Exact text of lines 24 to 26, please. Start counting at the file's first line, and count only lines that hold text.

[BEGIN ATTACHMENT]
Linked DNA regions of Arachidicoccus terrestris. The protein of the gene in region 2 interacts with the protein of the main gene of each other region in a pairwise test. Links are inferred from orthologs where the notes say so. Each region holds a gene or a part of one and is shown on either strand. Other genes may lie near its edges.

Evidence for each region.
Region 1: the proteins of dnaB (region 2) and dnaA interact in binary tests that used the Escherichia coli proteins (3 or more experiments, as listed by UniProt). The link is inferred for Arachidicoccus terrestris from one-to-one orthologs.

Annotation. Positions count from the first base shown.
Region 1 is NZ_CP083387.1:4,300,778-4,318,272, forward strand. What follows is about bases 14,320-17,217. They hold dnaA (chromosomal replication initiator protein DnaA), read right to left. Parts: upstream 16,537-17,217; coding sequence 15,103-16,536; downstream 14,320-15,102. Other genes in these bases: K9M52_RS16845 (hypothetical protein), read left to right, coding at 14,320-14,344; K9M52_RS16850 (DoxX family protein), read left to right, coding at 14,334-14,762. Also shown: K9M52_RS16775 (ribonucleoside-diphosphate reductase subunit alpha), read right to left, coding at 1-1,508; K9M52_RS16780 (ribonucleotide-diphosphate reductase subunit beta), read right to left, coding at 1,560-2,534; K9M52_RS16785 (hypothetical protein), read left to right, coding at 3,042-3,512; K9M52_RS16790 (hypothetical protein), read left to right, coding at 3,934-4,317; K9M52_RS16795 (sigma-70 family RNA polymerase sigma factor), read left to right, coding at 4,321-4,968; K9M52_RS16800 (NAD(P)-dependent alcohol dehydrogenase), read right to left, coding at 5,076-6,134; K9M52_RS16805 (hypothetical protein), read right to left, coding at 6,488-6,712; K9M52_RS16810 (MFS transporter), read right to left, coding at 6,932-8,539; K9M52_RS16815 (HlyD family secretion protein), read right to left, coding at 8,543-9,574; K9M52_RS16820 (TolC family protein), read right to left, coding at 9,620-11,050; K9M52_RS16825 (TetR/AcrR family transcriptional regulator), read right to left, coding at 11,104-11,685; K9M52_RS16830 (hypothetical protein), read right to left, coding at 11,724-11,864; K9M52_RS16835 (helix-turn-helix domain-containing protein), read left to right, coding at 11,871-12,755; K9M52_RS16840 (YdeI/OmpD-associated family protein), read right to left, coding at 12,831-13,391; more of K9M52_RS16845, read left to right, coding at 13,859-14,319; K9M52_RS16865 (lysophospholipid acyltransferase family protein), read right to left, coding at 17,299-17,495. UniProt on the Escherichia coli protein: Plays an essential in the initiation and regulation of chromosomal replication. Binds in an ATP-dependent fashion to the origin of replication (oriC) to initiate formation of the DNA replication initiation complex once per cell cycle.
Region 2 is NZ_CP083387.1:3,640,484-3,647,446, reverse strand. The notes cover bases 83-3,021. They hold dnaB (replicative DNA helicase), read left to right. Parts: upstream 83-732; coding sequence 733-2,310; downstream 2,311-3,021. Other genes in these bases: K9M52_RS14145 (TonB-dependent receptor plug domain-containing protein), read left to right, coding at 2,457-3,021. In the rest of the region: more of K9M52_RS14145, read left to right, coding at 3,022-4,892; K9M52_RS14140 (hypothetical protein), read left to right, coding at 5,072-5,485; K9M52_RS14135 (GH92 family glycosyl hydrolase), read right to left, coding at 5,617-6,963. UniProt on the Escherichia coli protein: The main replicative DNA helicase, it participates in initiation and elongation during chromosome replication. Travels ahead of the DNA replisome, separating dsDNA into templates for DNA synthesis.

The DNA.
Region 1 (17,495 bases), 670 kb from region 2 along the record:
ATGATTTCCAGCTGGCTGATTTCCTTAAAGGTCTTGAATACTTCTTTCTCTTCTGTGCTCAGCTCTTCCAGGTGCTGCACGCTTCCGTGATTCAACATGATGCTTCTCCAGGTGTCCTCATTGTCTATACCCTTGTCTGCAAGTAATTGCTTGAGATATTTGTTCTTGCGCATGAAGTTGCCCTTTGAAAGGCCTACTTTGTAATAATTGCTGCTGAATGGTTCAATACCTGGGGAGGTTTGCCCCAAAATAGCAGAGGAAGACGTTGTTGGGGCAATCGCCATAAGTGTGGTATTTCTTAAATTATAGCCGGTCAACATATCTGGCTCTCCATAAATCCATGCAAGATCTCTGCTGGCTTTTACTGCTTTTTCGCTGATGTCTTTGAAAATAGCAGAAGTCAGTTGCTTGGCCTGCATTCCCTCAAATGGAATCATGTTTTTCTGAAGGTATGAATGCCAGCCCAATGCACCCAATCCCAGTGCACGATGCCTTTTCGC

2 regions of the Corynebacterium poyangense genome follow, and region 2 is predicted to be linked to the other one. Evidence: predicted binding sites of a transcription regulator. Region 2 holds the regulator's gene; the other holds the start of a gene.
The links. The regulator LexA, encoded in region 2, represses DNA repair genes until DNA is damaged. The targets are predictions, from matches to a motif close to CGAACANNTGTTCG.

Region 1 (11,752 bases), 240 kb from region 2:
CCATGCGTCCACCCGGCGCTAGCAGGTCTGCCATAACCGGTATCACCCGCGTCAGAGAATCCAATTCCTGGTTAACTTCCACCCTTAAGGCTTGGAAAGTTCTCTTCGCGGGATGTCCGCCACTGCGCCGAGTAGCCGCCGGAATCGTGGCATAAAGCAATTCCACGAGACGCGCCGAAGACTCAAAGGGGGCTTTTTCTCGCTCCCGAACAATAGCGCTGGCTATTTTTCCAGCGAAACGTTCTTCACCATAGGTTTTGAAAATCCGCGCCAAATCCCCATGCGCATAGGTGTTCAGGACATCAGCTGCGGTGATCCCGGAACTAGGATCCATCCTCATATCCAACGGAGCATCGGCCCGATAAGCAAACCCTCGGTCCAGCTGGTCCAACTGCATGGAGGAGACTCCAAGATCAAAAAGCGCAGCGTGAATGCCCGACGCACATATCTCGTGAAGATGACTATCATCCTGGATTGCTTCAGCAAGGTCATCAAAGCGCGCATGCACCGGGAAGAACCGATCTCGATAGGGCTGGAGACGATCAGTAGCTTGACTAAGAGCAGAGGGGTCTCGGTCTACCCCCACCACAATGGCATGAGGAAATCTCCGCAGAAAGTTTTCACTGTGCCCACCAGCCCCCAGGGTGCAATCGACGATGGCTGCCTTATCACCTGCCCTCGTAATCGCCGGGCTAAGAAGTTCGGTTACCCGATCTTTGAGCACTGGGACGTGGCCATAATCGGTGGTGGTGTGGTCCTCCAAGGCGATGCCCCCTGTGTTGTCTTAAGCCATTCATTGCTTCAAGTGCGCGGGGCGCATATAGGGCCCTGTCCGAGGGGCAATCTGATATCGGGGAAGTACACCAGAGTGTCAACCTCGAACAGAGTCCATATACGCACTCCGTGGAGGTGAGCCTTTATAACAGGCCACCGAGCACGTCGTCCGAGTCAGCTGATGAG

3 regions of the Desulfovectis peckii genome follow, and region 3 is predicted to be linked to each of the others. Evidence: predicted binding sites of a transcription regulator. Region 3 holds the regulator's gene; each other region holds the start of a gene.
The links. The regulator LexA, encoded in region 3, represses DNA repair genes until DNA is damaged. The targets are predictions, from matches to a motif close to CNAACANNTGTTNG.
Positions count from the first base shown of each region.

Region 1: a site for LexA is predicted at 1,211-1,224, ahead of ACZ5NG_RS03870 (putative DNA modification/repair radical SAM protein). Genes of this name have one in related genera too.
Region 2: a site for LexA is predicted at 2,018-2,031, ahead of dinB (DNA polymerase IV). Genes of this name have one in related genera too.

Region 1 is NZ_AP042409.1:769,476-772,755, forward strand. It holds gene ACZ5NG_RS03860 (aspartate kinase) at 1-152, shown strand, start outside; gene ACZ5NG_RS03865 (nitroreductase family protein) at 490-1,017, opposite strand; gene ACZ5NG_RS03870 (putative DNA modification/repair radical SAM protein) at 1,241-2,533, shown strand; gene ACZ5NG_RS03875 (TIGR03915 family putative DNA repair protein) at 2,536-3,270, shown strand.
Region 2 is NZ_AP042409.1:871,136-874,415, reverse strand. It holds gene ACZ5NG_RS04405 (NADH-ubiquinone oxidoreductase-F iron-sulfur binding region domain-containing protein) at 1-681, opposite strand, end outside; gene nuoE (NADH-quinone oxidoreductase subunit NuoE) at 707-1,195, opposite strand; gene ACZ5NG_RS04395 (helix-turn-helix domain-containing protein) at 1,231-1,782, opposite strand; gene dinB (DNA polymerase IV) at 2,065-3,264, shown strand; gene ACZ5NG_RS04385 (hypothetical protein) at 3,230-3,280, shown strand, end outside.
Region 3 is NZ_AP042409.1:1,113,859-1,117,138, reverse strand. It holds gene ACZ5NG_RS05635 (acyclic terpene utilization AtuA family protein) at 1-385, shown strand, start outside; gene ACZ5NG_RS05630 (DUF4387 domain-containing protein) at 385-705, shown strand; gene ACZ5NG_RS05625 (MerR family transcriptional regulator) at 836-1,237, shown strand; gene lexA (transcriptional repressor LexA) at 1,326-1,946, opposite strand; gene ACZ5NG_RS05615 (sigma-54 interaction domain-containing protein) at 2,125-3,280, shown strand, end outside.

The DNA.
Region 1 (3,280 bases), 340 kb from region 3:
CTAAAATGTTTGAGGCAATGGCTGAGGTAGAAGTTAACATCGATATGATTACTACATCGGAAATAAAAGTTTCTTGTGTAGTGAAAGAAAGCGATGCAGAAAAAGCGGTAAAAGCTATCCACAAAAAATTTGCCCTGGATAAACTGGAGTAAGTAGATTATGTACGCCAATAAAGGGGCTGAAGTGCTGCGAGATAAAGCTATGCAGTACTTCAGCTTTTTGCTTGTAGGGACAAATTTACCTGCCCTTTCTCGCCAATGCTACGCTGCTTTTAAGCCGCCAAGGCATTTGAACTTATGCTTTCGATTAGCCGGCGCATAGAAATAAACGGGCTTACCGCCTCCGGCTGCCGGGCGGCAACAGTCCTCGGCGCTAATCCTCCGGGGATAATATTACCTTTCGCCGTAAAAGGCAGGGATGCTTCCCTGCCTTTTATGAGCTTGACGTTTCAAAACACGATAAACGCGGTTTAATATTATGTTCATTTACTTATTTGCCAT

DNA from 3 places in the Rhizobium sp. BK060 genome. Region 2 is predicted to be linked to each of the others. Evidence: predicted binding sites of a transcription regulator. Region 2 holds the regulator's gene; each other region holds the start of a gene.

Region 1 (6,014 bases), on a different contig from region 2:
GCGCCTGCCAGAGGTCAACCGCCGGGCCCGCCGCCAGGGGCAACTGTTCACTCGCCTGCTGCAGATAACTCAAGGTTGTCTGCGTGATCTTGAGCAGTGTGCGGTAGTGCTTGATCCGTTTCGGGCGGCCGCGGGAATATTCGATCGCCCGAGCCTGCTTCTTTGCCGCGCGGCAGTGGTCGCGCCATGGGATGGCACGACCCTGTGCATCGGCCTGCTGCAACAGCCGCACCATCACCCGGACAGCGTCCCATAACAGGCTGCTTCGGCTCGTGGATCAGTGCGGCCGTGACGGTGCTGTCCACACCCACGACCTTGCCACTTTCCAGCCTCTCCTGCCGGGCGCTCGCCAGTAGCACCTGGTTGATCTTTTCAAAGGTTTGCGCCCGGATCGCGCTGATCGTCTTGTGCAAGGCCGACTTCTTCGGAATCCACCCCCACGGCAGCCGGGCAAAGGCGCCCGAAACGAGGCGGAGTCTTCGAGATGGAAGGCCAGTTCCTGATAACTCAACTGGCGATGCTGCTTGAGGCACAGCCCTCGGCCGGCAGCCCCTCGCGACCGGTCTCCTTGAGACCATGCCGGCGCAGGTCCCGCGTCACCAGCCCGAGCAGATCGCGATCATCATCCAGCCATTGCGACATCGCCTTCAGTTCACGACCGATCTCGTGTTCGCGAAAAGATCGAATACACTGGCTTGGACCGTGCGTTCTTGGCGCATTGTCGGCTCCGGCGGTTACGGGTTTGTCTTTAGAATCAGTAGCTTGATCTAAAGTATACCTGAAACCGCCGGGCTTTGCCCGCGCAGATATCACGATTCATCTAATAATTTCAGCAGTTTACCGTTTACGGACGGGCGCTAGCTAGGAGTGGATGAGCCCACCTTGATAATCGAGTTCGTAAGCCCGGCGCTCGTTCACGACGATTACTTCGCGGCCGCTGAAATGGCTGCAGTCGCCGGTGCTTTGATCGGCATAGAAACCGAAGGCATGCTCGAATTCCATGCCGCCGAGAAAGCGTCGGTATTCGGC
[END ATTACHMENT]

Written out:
CTAAAATGTTTGAGGCAATGGCTGAGGTAGAAGTTAACATCGATATGATTACTACATCGGAAATAAAAGTTTCTTGTGTAGTGAAAGAAAGCGATGCAGAAAAAGCGGTAAAAGCTATCCACAAAAAATTTGCCCTGGATAAACTGGAGTAAGTAGATTATGTACGCCAATAAAGGGGCTGAAGTGCTGCGAGATAAAGCTATGCAGTACTTCAGCTTTTTGCTTGTAGGGACAAATTTACCTGCCCTTTCTCGCCAATGCTACGCTGCTTTTAAGCCGCCAAGGCATTTGAACTTATGCTTTCGATTAGCCGGCGCATAGAAATAAACGGGCTTACCGCCTCCGGCTGCCGGGCGGCAACAGTCCTCGGCGCTAATCCTCCGGGGATAATATTACCTTTCGCCGTAAAAGGCAGGGATGCTTCCCTGCCTTTTATGAGCTTGACGTTTCAAAACACGATAAACGCGGTTTAATATTATGTTCATTTACTTATTTGCCAT

DNA from 3 places in the Rhizobium sp. BK060 genome. Region 2 is predicted to be linked to each of the others. Evidence: predicted binding sites of a transcription regulator. Region 2 holds the regulator's gene; each other region holds the start of a gene.

Region 1 (6,014 bases), on a different contig from region 2: